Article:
Thursday, December 31, 2015

10 Tips For Making New Year's Resolutions a Reality

Why do we do this to ourselves every year? Because there is hope in it. There is hope that this year will be the year we finally keep those resolutions to develop healthy habits, set up a cleaning routine, make more time for family, and get out of debt. Yet, it doesn't take long before all our best intentions fall apart like the snowman melting in the sun in the front yard. 

So, what could make this year any different? Let me share with you a few tips and tricks for finally making at least some of those New Year's resolutions a reality:

  1. Determine whether or not your resolutions are really attainable. If your New Year's resolution is to lose weight, you might consider that not every woman is meant to weigh 120 pounds. If you've made the same resolutions year after year and have failed consistently, it may be time to re-evaluate.
  2. Write them down. You don't have to set up a special notebook for this exercise, just get out a sheet of notebook paper and write out what you are resolved to do this coming year.
  3. Keep your list close at hand. If you read your Bible every day, as you should, you may wish to keep them in there where they will be handy.
  4. Pray over them diligently. Just about every resolution you may think of begins with heart changes. But, the flesh gets tired of doing spiritual things. Keeping your resolutions in your Bible will be a good way to remind you to pray for God's grace to implement them. 
  5. Tell someone about them. This isn't necessarily for accountability's sake, although that may be a good idea, but you are further cementing them in your own mind by verbalizing them. 
  6. Plan for success. You will be better able to keep to your resolutions if you have a plan of action. Do some research regarding your chosen subject, then map out what it will take to get to your destination. Someone hoping to lose weight might begin by purchasing or checking out cookbooks with healthy recipes from the library and making menus from them. Anyone interested in keeping their home clean will need to work out some sort of schedule and perhaps assign others in the family to assist in the work load. He who fails to plan, plans to fail.
  7. Gather the necessary tools. You cannot build a house without the proper tools, and neither can you make your resolutions work without the means to carry them out. What exercise equipment or apparel are needed to begin your exercise program of choice? Do you need a budget software to keep your spending in order? What foods should be purchased to make the healthy meals you have planned?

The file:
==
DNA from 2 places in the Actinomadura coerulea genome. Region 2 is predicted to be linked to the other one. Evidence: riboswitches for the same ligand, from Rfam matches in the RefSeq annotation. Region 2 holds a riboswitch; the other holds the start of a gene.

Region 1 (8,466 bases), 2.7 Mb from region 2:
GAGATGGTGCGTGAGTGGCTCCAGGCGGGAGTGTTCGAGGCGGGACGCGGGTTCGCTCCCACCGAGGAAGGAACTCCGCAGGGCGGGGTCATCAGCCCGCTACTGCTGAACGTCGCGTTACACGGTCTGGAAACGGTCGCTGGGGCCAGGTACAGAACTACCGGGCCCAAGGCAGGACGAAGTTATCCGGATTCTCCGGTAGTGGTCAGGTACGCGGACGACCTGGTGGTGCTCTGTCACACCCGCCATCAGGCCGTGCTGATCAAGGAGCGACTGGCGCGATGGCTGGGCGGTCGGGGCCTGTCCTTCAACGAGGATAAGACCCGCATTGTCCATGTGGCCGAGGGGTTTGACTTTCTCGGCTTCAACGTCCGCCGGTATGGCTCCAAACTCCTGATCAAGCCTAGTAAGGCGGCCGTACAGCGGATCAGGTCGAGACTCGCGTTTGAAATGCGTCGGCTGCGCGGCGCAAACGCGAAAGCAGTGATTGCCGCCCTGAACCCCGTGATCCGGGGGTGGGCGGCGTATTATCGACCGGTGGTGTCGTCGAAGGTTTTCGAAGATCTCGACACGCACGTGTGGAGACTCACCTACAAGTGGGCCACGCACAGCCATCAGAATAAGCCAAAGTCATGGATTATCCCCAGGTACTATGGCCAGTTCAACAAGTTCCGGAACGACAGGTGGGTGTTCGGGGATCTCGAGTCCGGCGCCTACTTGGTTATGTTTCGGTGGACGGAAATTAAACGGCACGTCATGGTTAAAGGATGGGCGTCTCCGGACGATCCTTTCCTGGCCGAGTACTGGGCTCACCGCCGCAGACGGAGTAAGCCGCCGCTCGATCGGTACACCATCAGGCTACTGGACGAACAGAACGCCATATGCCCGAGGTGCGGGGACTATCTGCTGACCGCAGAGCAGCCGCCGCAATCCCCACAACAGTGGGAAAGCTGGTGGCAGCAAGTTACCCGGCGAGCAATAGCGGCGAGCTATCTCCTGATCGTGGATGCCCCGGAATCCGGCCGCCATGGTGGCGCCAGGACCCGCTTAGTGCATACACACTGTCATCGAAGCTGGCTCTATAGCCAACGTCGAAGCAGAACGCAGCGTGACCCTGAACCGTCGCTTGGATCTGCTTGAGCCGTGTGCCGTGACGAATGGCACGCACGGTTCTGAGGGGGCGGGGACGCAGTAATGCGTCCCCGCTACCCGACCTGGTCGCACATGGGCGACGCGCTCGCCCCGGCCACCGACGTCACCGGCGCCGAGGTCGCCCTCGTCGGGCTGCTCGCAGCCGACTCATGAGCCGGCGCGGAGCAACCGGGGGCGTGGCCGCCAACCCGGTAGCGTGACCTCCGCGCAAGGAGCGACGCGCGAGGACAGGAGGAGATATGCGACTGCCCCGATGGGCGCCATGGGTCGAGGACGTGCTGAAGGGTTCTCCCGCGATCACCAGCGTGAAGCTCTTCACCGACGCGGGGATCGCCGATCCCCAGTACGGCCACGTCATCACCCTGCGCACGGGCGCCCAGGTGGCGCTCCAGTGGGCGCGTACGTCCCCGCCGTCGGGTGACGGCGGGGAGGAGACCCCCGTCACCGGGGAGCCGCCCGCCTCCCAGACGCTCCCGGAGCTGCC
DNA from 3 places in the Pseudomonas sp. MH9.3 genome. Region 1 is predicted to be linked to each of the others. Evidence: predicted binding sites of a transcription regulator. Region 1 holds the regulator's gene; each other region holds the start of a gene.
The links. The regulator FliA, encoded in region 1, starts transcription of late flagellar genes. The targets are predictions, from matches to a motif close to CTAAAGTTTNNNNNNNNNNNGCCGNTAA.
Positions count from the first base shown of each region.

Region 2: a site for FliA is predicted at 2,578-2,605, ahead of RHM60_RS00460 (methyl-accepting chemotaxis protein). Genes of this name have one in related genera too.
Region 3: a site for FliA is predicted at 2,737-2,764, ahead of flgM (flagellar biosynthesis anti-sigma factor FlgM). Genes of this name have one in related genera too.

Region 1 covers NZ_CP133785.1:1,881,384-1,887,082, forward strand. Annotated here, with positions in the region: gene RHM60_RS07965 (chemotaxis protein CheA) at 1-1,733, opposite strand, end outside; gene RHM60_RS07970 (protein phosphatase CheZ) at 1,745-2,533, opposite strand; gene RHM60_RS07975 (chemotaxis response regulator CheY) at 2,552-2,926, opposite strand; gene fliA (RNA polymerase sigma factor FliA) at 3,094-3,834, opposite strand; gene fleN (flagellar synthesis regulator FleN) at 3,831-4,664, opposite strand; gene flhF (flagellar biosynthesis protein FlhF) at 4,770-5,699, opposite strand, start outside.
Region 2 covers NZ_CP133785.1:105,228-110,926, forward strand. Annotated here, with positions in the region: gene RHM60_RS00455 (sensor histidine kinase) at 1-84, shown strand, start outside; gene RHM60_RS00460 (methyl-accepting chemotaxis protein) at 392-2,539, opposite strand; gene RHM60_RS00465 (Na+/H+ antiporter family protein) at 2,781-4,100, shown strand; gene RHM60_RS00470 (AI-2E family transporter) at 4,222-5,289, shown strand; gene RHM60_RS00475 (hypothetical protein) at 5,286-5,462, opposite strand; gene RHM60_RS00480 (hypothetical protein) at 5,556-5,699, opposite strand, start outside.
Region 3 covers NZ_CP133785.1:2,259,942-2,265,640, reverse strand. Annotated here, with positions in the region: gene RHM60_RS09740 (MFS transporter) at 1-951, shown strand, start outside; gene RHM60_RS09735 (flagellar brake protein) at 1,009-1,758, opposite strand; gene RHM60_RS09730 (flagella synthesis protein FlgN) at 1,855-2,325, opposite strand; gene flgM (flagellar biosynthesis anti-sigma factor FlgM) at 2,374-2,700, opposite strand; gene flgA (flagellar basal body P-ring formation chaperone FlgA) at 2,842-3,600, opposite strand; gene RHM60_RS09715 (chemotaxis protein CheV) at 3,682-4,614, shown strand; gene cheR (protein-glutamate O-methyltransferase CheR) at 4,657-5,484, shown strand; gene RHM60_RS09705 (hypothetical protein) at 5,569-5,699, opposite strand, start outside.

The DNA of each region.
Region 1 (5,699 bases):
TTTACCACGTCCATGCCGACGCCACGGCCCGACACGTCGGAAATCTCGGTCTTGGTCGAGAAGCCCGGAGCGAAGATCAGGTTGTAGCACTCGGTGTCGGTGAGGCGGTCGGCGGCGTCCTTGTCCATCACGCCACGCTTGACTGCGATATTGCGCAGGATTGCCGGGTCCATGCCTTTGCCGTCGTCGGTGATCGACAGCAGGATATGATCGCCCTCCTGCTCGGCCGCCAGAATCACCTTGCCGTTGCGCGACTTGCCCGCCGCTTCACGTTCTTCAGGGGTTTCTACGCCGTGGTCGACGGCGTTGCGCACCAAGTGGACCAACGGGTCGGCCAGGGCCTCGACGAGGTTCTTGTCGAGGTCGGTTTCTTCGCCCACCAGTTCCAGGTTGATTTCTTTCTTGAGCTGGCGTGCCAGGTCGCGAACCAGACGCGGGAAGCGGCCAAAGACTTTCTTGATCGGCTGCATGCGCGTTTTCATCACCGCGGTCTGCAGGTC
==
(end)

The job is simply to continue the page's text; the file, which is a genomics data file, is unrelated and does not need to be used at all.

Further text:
8. Break them down into attainable goals. Rome wasn't built in a day and neither was your messy house, your overweight body, your mounting debt, your (fill in the blank). It is best to begin with an easily attainable goal relating to each resolution. For instance, instead of making it your goal to wipe down the bathroom every morning, decide to keep a bottle of cleaner and a cloth out on the counter each evening before bed. You will be one step ahead of the game by doing this one little thing. For weight management, you might consider preparing some meals for the freezer, cleaning and chopping vegetables for recipes ahead of time, or parsing out snacks into individual portions. You get the idea.
  9. See your failures as temporary setbacks. Most of the time, our resolve is quickly broken when we discover we are fallible human beings. We miss the mark and give up. But, if we see the flat tire as part of the journey, we may fix it quickly and get back on the road. 
  10. Use the buddy system. This is the best way to keep resolutions regarding your health. Find a support group for losing weight or start your own with some friends from church or at work. Ask your spouse, one of the kids, or a friend or neighbor to start walking with you. It's always more encouraging to continue when you know there are others who will be expecting you to join them. 
I was intrigued to find a list of resolutions penned by a well-known minister of the American Great Awakening, Jonathan Edwards (1703-1758), found hereI can't help wondering how well he was able to keep his resolutions. Much better than I am, I'm sure! :)